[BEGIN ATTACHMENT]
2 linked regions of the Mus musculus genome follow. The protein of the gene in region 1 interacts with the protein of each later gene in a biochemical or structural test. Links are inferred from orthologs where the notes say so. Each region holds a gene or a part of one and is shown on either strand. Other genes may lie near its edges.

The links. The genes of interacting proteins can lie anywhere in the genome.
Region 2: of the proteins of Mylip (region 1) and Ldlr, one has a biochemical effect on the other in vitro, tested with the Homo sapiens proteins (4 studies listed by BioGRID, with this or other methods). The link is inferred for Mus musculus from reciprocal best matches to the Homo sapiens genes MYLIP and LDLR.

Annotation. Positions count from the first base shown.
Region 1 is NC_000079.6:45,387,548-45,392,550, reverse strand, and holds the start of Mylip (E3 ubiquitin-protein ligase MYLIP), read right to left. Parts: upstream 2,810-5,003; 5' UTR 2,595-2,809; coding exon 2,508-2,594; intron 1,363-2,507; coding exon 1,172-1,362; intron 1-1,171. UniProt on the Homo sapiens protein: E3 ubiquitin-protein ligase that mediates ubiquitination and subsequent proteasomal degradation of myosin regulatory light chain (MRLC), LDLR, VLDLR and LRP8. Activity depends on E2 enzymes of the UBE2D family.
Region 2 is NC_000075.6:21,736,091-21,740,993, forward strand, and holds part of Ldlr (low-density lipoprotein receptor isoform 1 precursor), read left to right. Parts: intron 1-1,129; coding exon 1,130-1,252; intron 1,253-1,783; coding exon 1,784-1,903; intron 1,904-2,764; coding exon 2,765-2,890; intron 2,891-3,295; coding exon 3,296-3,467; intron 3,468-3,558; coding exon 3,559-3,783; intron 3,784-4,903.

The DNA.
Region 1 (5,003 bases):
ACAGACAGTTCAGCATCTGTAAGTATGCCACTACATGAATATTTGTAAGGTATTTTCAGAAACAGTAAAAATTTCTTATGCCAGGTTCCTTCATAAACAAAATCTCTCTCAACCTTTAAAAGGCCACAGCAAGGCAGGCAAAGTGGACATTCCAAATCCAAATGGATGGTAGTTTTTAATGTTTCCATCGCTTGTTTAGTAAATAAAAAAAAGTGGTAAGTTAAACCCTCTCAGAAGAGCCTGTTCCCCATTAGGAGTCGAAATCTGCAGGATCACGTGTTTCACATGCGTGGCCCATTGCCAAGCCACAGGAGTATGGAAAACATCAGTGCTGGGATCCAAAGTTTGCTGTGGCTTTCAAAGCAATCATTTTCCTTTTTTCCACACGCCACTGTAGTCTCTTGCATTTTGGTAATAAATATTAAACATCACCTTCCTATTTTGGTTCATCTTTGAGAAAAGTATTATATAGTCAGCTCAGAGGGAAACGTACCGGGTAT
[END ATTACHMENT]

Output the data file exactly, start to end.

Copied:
2 linked regions of the Mus musculus genome follow. The protein of the gene in region 1 interacts with the protein of each later gene in a biochemical or structural test. Links are inferred from orthologs where the notes say so. Each region holds a gene or a part of one and is shown on either strand. Other genes may lie near its edges.

The links. The genes of interacting proteins can lie anywhere in the genome.
Region 2: of the proteins of Mylip (region 1) and Ldlr, one has a biochemical effect on the other in vitro, tested with the Homo sapiens proteins (4 studies listed by BioGRID, with this or other methods). The link is inferred for Mus musculus from reciprocal best matches to the Homo sapiens genes MYLIP and LDLR.

Annotation. Positions count from the first base shown.
Region 1 is NC_000079.6:45,387,548-45,392,550, reverse strand, and holds the start of Mylip (E3 ubiquitin-protein ligase MYLIP), read right to left. Parts: upstream 2,810-5,003; 5' UTR 2,595-2,809; coding exon 2,508-2,594; intron 1,363-2,507; coding exon 1,172-1,362; intron 1-1,171. UniProt on the Homo sapiens protein: E3 ubiquitin-protein ligase that mediates ubiquitination and subsequent proteasomal degradation of myosin regulatory light chain (MRLC), LDLR, VLDLR and LRP8. Activity depends on E2 enzymes of the UBE2D family.
Region 2 is NC_000075.6:21,736,091-21,740,993, forward strand, and holds part of Ldlr (low-density lipoprotein receptor isoform 1 precursor), read left to right. Parts: intron 1-1,129; coding exon 1,130-1,252; intron 1,253-1,783; coding exon 1,784-1,903; intron 1,904-2,764; coding exon 2,765-2,890; intron 2,891-3,295; coding exon 3,296-3,467; intron 3,468-3,558; coding exon 3,559-3,783; intron 3,784-4,903.

The DNA.
Region 1 (5,003 bases):
ACAGACAGTTCAGCATCTGTAAGTATGCCACTACATGAATATTTGTAAGGTATTTTCAGAAACAGTAAAAATTTCTTATGCCAGGTTCCTTCATAAACAAAATCTCTCTCAACCTTTAAAAGGCCACAGCAAGGCAGGCAAAGTGGACATTCCAAATCCAAATGGATGGTAGTTTTTAATGTTTCCATCGCTTGTTTAGTAAATAAAAAAAAGTGGTAAGTTAAACCCTCTCAGAAGAGCCTGTTCCCCATTAGGAGTCGAAATCTGCAGGATCACGTGTTTCACATGCGTGGCCCATTGCCAAGCCACAGGAGTATGGAAAACATCAGTGCTGGGATCCAAAGTTTGCTGTGGCTTTCAAAGCAATCATTTTCCTTTTTTCCACACGCCACTGTAGTCTCTTGCATTTTGGTAATAAATATTAAACATCACCTTCCTATTTTGGTTCATCTTTGAGAAAAGTATTATATAGTCAGCTCAGAGGGAAACGTACCGGGTAT